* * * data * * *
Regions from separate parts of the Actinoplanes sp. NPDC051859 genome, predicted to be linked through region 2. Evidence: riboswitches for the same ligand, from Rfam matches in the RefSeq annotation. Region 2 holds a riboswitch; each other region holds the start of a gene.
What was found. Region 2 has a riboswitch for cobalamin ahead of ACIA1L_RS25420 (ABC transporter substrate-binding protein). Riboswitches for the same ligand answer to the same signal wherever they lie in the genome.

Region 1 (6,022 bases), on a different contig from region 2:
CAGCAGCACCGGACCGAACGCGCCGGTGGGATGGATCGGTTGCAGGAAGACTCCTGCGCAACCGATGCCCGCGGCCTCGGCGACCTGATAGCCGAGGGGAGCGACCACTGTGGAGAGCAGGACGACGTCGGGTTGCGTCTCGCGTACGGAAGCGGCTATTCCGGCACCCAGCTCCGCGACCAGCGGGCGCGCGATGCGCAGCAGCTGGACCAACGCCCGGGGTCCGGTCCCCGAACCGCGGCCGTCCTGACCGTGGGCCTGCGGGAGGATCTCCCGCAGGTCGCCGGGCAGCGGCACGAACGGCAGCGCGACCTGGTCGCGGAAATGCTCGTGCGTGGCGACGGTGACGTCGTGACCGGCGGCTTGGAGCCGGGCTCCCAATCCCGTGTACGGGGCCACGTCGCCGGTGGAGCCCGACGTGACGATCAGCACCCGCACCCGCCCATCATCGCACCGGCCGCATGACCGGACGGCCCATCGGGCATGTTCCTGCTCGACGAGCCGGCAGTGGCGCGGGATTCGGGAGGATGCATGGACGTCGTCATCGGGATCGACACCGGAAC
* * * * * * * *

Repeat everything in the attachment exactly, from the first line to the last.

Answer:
Regions from separate parts of the Actinoplanes sp. NPDC051859 genome, predicted to be linked through region 2. Evidence: riboswitches for the same ligand, from Rfam matches in the RefSeq annotation. Region 2 holds a riboswitch; each other region holds the start of a gene.
What was found. Region 2 has a riboswitch for cobalamin ahead of ACIA1L_RS25420 (ABC transporter substrate-binding protein). Riboswitches for the same ligand answer to the same signal wherever they lie in the genome.

Region 1 (6,022 bases), on a different contig from region 2:
CAGCAGCACCGGACCGAACGCGCCGGTGGGATGGATCGGTTGCAGGAAGACTCCTGCGCAACCGATGCCCGCGGCCTCGGCGACCTGATAGCCGAGGGGAGCGACCACTGTGGAGAGCAGGACGACGTCGGGTTGCGTCTCGCGTACGGAAGCGGCTATTCCGGCACCCAGCTCCGCGACCAGCGGGCGCGCGATGCGCAGCAGCTGGACCAACGCCCGGGGTCCGGTCCCCGAACCGCGGCCGTCCTGACCGTGGGCCTGCGGGAGGATCTCCCGCAGGTCGCCGGGCAGCGGCACGAACGGCAGCGCGACCTGGTCGCGGAAATGCTCGTGCGTGGCGACGGTGACGTCGTGACCGGCGGCTTGGAGCCGGGCTCCCAATCCCGTGTACGGGGCCACGTCGCCGGTGGAGCCCGACGTGACGATCAGCACCCGCACCCGCCCATCATCGCACCGGCCGCATGACCGGACGGCCCATCGGGCATGTTCCTGCTCGACGAGCCGGCAGTGGCGCGGGATTCGGGAGGATGCATGGACGTCGTCATCGGGATCGACACCGGAAC